Rep. Marjorie Taylor Greene harshly criticized Rep. Cori Bush for an Independence Day tweet in which the Missouri Democrat wrote that "Black people still aren't free," Newsweek reported over the weekend.
Bush slammed the holiday celebrations on Twitter, writing that "When they say that the 4th of July is about American freedom, remember this: the freedom they're referring to is for white people. This land is stolen land and Black people still aren't free."
In an additional tweet, she said "We know what our own freedom looks like. End the slavery permitted under the 13th amendment. End the War on Drugs. End police violence. End health care, housing, and education apartheid. WE are the experts on our own liberation. And we won't stop until it's won."
Greene, a Georgia Republican, reacted to Bush on Twitter, writing "Says a black woman, who is one of only 435 people in all of America currently elected to serve in Congress. You can stop with the racism now Cori and put your race card back in your pocket. 4th of July is freedom for all from a tyrannical government. Happy Independence Day!"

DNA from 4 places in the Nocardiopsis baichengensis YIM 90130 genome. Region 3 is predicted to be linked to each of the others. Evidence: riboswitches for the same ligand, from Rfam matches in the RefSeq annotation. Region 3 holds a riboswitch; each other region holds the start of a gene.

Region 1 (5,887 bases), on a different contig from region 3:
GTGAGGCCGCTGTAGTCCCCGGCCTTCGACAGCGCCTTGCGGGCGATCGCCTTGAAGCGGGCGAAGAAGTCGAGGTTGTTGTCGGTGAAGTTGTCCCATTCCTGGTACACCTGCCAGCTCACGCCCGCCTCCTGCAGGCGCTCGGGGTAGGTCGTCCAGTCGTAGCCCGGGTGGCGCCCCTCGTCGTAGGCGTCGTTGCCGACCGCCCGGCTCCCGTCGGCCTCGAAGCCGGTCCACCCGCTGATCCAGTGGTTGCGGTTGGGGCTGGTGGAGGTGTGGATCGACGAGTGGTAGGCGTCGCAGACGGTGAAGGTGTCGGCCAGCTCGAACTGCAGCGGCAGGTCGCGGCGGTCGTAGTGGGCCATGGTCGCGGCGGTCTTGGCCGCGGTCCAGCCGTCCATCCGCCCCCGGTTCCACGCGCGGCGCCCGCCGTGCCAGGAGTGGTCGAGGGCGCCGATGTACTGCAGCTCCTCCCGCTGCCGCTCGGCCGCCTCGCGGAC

Bush and Greene have clashed before, with the Democrat moving her office away from the Republican’s office in January, saying she was doing so "for my team's safety" after Bush said she was berated by Greene in a shared hallway, Newsweek reported
Although many others also criticized Bush for her comments on Independece Day, there were plenty of activists, lawmakers, and pundits who agreed with her, with several citing that slavery was still legal in the United States on the celebrated date in 1776.
Democrat congressional candidate Shahid Buttar wrote in a tweet, "Speak it, @CoriBush! It's almost as if our entire country has been brainwashed to ignore our history - and how its worst elements continue today - despite our self-congratulatory rhetoric."
Rep. Maxine Waters, the House Financial Services Committee chair from California declared on Twitter that "July 4th... & so, the Declaration of Independence says all men are created equal. Equal to what? What men? Only white men? Isn't it something that they wrote this in 1776 when African Americans were enslaved? They weren't thinking about us then, but we're thinking about us now!"
Former MSNBC host Toure went even further, tweeting that "Not only were we not free, the whole reason the Colonies wanted independence was because Britain was moving toward abolishing slavery. Why would Black people celebrate a day so wrapped up in our enslavement?"
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